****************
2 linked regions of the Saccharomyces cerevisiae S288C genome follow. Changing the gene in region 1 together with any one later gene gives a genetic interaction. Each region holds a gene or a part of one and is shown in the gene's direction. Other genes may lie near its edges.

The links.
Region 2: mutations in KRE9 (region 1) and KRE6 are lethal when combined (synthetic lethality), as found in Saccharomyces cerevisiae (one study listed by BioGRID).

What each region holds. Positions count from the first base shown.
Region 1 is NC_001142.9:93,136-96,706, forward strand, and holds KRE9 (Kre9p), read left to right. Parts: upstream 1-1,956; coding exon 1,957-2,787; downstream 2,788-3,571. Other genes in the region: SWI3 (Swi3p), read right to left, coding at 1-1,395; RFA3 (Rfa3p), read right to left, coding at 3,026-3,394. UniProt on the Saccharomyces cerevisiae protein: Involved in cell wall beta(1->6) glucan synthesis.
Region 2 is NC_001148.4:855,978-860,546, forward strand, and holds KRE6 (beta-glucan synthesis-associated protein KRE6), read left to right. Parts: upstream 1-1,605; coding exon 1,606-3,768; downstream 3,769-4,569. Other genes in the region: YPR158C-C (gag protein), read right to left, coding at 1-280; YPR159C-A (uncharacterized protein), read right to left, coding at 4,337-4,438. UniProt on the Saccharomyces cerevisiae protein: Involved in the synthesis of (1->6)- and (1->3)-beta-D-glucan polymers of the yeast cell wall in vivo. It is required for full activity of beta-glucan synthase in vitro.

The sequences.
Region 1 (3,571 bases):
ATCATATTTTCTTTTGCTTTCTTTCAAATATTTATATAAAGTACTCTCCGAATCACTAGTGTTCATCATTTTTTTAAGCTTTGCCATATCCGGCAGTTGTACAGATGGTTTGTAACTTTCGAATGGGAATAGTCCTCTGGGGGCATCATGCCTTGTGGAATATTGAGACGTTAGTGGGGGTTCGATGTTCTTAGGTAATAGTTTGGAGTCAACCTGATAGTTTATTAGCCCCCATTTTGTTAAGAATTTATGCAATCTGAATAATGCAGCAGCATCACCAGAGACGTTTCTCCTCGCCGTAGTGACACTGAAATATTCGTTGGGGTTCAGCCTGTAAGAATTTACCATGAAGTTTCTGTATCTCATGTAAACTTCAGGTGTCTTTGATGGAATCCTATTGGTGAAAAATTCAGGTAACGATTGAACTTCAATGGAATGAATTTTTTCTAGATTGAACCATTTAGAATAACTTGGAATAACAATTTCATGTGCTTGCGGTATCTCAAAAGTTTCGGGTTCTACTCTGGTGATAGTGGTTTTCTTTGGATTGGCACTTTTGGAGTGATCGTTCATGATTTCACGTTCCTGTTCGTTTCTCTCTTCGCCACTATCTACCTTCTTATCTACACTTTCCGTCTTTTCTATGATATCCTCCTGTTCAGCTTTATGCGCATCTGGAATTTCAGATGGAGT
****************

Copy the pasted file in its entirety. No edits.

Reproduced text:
2 linked regions of the Saccharomyces cerevisiae S288C genome follow. Changing the gene in region 1 together with any one later gene gives a genetic interaction. Each region holds a gene or a part of one and is shown in the gene's direction. Other genes may lie near its edges.

The links.
Region 2: mutations in KRE9 (region 1) and KRE6 are lethal when combined (synthetic lethality), as found in Saccharomyces cerevisiae (one study listed by BioGRID).

What each region holds. Positions count from the first base shown.
Region 1 is NC_001142.9:93,136-96,706, forward strand, and holds KRE9 (Kre9p), read left to right. Parts: upstream 1-1,956; coding exon 1,957-2,787; downstream 2,788-3,571. Other genes in the region: SWI3 (Swi3p), read right to left, coding at 1-1,395; RFA3 (Rfa3p), read right to left, coding at 3,026-3,394. UniProt on the Saccharomyces cerevisiae protein: Involved in cell wall beta(1->6) glucan synthesis.
Region 2 is NC_001148.4:855,978-860,546, forward strand, and holds KRE6 (beta-glucan synthesis-associated protein KRE6), read left to right. Parts: upstream 1-1,605; coding exon 1,606-3,768; downstream 3,769-4,569. Other genes in the region: YPR158C-C (gag protein), read right to left, coding at 1-280; YPR159C-A (uncharacterized protein), read right to left, coding at 4,337-4,438. UniProt on the Saccharomyces cerevisiae protein: Involved in the synthesis of (1->6)- and (1->3)-beta-D-glucan polymers of the yeast cell wall in vivo. It is required for full activity of beta-glucan synthase in vitro.

The sequences.
Region 1 (3,571 bases):
ATCATATTTTCTTTTGCTTTCTTTCAAATATTTATATAAAGTACTCTCCGAATCACTAGTGTTCATCATTTTTTTAAGCTTTGCCATATCCGGCAGTTGTACAGATGGTTTGTAACTTTCGAATGGGAATAGTCCTCTGGGGGCATCATGCCTTGTGGAATATTGAGACGTTAGTGGGGGTTCGATGTTCTTAGGTAATAGTTTGGAGTCAACCTGATAGTTTATTAGCCCCCATTTTGTTAAGAATTTATGCAATCTGAATAATGCAGCAGCATCACCAGAGACGTTTCTCCTCGCCGTAGTGACACTGAAATATTCGTTGGGGTTCAGCCTGTAAGAATTTACCATGAAGTTTCTGTATCTCATGTAAACTTCAGGTGTCTTTGATGGAATCCTATTGGTGAAAAATTCAGGTAACGATTGAACTTCAATGGAATGAATTTTTTCTAGATTGAACCATTTAGAATAACTTGGAATAACAATTTCATGTGCTTGCGGTATCTCAAAAGTTTCGGGTTCTACTCTGGTGATAGTGGTTTTCTTTGGATTGGCACTTTTGGAGTGATCGTTCATGATTTCACGTTCCTGTTCGTTTCTCTCTTCGCCACTATCTACCTTCTTATCTACACTTTCCGTCTTTTCTATGATATCCTCCTGTTCAGCTTTATGCGCATCTGGAATTTCAGATGGAGT